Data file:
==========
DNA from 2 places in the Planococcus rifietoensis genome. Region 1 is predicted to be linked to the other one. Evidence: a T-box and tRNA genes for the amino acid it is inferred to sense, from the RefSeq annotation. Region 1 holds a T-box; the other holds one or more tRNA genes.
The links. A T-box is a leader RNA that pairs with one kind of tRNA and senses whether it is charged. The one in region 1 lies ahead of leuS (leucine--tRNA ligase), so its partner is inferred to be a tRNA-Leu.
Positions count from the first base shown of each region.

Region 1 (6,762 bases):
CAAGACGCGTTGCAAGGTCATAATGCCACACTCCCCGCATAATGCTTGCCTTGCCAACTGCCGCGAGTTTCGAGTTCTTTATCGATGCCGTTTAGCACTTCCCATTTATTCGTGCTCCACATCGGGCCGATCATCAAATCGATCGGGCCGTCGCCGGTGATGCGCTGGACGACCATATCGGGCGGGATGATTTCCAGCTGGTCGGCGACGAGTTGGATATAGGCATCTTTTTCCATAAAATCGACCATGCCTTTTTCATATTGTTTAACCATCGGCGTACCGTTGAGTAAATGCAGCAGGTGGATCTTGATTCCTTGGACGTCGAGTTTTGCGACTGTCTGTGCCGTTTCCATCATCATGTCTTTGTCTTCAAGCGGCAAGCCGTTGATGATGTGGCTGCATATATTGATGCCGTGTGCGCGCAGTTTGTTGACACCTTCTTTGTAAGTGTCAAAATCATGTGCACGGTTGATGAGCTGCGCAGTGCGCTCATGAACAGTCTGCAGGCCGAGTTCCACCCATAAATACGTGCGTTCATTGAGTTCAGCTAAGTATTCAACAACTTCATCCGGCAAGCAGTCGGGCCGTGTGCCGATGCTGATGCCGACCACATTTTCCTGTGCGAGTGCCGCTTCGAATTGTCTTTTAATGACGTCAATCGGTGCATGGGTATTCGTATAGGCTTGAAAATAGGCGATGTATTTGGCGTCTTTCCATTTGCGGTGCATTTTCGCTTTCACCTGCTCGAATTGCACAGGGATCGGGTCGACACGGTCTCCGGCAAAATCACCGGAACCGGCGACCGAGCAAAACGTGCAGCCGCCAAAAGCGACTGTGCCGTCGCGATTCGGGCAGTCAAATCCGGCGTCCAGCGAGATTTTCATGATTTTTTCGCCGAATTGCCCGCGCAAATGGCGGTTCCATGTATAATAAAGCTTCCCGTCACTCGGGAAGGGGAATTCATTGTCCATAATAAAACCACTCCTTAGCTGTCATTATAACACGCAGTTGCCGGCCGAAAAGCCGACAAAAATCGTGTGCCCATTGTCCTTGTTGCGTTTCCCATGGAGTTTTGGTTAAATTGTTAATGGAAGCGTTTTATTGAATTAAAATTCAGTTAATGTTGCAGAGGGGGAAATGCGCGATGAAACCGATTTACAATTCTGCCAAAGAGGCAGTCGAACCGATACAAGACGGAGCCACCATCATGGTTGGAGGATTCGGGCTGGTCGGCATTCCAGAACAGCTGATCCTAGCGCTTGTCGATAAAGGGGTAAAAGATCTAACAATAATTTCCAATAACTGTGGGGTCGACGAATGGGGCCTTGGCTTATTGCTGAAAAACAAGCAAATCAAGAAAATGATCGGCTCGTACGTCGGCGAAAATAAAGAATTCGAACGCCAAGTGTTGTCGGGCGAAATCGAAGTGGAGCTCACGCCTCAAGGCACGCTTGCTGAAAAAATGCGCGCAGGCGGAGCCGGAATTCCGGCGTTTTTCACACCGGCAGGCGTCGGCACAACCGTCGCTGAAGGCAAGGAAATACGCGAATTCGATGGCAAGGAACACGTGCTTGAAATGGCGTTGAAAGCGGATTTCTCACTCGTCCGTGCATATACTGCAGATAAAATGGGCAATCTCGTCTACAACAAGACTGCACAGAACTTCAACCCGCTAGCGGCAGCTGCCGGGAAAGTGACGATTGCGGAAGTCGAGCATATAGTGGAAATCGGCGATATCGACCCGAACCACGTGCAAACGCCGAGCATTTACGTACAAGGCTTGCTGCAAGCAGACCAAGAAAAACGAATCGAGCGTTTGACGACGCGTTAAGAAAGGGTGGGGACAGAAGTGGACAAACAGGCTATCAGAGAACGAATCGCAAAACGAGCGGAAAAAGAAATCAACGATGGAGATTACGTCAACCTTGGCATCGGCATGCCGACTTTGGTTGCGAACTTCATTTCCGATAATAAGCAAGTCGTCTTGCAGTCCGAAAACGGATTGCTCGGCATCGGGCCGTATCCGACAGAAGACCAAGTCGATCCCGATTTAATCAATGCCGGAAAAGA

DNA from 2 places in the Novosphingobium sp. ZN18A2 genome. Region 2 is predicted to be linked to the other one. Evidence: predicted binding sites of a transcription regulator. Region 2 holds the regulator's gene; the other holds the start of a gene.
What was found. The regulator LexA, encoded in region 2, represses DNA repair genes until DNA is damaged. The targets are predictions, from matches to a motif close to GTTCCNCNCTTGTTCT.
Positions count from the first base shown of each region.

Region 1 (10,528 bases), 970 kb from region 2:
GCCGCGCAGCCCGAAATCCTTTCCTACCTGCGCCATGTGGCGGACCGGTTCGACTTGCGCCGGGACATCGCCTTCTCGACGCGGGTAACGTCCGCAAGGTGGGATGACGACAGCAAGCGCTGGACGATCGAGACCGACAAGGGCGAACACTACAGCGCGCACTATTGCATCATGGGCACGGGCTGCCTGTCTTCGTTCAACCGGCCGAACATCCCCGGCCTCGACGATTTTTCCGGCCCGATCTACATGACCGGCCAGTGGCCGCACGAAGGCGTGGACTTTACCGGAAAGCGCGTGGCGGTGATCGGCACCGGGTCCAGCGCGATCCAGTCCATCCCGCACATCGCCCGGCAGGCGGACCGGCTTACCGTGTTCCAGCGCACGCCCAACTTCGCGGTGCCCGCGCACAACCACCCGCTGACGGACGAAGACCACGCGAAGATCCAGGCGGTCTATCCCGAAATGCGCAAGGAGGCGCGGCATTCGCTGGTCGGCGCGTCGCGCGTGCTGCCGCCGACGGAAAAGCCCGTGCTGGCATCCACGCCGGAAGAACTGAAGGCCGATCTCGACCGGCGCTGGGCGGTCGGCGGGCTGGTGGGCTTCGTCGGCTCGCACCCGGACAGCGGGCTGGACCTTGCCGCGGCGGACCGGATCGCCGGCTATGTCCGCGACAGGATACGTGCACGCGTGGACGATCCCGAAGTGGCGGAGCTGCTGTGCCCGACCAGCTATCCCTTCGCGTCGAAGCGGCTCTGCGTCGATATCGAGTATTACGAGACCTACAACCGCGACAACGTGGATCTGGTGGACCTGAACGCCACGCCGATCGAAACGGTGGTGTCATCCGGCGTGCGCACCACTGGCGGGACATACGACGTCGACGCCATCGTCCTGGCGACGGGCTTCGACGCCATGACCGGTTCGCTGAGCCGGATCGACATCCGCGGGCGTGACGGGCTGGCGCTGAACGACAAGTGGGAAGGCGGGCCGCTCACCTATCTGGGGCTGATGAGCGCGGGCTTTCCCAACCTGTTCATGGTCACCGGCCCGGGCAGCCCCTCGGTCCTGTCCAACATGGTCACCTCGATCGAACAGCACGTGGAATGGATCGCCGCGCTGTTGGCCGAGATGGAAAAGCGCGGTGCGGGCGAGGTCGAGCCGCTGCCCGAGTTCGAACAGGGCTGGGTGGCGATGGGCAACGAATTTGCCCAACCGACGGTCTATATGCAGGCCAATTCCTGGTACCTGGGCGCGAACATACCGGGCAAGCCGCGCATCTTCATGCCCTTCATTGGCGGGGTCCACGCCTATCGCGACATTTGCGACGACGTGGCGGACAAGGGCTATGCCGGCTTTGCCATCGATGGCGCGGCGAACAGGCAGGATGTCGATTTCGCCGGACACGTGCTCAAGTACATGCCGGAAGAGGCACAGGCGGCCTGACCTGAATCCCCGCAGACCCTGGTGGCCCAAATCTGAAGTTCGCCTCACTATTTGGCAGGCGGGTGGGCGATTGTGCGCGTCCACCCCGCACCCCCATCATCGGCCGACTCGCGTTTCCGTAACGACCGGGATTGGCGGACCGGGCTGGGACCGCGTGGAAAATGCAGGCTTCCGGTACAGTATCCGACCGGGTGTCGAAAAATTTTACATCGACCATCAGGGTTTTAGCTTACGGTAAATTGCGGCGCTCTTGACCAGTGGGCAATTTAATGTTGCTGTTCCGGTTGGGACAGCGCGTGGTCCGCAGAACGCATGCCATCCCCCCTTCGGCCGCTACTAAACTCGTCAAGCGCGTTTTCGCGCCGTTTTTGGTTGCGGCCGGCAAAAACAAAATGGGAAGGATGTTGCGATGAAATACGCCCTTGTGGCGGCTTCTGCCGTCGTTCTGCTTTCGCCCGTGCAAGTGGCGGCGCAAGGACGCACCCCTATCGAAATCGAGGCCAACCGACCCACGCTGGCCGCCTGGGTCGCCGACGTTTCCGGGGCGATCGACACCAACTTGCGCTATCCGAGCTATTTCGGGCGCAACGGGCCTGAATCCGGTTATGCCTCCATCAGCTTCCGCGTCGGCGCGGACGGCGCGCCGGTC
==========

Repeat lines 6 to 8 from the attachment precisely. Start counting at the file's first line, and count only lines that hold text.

DNA from 2 places in the Novosphingobium sp. ZN18A2 genome. Region 2 is predicted to be linked to the other one. Evidence: predicted binding sites of a transcription regulator. Region 2 holds the regulator's gene; the other holds the start of a gene.
What was found. The regulator LexA, encoded in region 2, represses DNA repair genes until DNA is damaged. The targets are predictions, from matches to a motif close to GTTCCNCNCTTGTTCT.
Positions count from the first base shown of each region.